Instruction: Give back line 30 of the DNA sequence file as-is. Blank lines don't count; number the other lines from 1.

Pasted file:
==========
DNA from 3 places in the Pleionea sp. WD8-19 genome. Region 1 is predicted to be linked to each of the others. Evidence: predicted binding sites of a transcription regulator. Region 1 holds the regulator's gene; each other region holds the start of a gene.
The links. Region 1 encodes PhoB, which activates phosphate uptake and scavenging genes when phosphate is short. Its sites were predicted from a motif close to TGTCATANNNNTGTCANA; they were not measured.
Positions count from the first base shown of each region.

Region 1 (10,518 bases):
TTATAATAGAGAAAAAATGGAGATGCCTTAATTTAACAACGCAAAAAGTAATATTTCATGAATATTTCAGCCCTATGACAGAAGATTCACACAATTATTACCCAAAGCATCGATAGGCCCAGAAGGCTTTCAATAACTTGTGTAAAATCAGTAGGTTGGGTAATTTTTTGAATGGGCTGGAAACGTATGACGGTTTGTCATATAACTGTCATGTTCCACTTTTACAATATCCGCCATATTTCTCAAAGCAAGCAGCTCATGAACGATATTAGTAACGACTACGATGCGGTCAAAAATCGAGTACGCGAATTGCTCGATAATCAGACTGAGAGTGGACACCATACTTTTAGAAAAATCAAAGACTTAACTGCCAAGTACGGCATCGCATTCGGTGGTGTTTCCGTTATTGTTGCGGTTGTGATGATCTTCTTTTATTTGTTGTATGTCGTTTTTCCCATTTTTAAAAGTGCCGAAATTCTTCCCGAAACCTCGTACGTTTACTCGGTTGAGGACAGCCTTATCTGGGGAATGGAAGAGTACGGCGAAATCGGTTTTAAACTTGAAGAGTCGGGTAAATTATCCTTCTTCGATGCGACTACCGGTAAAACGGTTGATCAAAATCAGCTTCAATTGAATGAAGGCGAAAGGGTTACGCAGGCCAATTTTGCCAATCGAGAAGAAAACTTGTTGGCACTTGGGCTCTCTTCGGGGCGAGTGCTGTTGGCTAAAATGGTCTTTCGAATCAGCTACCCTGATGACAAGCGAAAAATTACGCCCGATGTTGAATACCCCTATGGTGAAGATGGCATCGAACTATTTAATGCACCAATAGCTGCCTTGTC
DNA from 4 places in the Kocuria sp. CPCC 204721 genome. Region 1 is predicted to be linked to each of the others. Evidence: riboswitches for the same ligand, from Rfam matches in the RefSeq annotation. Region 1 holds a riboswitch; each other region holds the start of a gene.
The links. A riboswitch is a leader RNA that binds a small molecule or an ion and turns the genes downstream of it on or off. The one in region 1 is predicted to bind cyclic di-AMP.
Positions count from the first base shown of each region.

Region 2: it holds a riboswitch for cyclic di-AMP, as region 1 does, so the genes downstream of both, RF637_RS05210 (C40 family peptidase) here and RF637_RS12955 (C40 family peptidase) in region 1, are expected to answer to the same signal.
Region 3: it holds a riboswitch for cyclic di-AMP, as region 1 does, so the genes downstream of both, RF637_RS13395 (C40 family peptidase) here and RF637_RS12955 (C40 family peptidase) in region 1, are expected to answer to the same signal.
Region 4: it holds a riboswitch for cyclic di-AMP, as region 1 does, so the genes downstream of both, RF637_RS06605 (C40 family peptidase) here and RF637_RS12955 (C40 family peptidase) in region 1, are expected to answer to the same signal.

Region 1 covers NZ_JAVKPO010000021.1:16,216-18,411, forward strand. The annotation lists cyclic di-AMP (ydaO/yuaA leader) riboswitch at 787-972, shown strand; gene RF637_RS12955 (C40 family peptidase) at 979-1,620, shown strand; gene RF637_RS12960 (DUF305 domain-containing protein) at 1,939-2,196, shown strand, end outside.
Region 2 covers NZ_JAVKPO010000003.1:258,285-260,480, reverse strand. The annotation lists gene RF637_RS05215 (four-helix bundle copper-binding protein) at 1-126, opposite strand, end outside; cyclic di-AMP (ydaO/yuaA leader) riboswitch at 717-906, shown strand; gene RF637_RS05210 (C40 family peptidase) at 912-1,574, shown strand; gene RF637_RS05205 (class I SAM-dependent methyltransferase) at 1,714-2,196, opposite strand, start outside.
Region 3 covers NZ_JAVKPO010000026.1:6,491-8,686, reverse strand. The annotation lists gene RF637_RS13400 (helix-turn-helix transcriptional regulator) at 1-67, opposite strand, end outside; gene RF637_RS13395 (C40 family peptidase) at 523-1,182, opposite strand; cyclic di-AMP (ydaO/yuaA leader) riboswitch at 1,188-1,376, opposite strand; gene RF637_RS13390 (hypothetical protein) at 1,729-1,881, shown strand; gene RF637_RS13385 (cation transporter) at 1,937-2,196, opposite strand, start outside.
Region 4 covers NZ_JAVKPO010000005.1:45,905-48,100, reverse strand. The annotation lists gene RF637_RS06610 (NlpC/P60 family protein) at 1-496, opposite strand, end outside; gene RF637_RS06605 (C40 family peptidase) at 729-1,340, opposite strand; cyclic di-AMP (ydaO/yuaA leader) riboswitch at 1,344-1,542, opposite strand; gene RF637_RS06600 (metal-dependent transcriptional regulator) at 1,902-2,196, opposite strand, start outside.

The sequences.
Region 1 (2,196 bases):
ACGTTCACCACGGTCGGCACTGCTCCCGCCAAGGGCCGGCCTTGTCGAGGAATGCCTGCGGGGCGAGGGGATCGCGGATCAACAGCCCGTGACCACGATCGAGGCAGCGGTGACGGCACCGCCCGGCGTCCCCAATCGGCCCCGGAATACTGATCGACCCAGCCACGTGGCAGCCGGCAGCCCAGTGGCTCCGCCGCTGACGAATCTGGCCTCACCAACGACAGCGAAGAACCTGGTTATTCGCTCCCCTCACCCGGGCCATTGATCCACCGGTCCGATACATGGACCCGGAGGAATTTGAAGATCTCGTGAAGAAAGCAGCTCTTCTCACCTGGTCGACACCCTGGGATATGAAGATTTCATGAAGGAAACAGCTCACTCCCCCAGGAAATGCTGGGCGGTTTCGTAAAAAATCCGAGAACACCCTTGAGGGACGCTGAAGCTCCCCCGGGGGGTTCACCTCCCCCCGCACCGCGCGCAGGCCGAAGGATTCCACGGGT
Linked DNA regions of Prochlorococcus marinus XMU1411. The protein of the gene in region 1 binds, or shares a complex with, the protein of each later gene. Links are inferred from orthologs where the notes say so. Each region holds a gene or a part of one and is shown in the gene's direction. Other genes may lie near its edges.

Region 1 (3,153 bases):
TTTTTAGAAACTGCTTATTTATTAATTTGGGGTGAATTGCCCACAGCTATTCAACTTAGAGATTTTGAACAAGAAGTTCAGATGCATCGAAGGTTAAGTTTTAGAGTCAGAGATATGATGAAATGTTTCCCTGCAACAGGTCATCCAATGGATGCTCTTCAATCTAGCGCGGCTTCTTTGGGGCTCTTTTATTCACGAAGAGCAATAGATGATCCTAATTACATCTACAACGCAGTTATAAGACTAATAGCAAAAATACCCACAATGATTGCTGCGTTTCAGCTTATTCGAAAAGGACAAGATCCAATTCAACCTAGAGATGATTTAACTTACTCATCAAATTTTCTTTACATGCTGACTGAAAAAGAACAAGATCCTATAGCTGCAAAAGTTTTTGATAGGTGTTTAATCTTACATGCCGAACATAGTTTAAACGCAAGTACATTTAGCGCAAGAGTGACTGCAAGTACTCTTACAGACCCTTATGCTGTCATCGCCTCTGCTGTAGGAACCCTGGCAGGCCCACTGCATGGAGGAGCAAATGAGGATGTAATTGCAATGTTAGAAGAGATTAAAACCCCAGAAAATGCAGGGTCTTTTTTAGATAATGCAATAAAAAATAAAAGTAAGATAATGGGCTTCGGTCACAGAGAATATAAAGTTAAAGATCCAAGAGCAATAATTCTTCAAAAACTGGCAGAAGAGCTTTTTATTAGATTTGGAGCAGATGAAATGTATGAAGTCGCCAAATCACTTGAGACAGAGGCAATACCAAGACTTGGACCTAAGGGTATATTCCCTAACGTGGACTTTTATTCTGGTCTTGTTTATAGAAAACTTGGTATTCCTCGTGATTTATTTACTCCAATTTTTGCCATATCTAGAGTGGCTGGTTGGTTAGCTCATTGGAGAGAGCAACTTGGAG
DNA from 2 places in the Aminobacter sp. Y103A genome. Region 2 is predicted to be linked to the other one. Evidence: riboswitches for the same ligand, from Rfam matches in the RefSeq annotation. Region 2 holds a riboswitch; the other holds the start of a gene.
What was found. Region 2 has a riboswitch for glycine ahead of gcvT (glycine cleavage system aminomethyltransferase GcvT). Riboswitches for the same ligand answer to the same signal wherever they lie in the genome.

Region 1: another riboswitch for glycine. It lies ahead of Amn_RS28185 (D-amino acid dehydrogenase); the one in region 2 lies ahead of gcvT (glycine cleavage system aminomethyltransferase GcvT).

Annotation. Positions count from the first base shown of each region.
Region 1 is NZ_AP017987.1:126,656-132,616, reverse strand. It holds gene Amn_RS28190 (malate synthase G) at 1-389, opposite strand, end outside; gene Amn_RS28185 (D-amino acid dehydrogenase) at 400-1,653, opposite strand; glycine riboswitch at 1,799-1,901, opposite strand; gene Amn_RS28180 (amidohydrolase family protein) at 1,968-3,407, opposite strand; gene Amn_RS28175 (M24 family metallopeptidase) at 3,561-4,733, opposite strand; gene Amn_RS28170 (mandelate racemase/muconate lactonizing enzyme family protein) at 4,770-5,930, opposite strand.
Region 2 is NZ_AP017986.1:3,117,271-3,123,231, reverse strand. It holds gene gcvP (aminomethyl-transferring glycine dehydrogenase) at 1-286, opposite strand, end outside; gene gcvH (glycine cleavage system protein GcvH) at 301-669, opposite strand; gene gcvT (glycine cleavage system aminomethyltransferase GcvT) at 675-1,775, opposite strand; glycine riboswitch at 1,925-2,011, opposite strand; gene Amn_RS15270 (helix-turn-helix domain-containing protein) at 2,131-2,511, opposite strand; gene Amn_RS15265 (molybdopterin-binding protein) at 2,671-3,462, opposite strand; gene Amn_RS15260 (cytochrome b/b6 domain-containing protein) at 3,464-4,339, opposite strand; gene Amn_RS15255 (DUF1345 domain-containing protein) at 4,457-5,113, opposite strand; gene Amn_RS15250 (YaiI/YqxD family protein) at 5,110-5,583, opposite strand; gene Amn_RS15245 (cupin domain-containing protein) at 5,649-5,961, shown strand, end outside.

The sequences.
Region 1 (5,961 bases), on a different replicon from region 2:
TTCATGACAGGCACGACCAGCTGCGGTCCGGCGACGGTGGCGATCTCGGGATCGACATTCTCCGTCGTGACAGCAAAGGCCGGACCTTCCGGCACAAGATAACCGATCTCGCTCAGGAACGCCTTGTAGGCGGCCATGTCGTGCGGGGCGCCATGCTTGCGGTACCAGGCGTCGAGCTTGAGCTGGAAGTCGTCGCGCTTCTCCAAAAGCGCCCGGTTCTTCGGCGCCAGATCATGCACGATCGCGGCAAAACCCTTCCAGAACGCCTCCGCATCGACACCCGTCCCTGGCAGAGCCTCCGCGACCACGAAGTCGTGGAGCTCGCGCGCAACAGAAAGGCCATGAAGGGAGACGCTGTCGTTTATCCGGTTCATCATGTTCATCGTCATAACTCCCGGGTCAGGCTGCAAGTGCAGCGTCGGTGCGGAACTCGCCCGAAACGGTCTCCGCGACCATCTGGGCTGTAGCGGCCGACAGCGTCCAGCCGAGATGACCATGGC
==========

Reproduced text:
TTCATGACAGGCACGACCAGCTGCGGTCCGGCGACGGTGGCGATCTCGGGATCGACATTCTCCGTCGTGACAGCAAAGGCCGGACCTTCCGGCACAAGATAACCGATCTCGCTCAGGAACGCCTTGTAGGCGGCCATGTCGTGCGGGGCGCCATGCTTGCGGTACCAGGCGTCGAGCTTGAGCTGGAAGTCGTCGCGCTTCTCCAAAAGCGCCCGGTTCTTCGGCGCCAGATCATGCACGATCGCGGCAAAACCCTTCCAGAACGCCTCCGCATCGACACCCGTCCCTGGCAGAGCCTCCGCGACCACGAAGTCGTGGAGCTCGCGCGCAACAGAAAGGCCATGAAGGGAGACGCTGTCGTTTATCCGGTTCATCATGTTCATCGTCATAACTCCCGGGTCAGGCTGCAAGTGCAGCGTCGGTGCGGAACTCGCCCGAAACGGTCTCCGCGACCATCTGGGCTGTAGCGGCCGACAGCGTCCAGCCGAGATGACCATGGC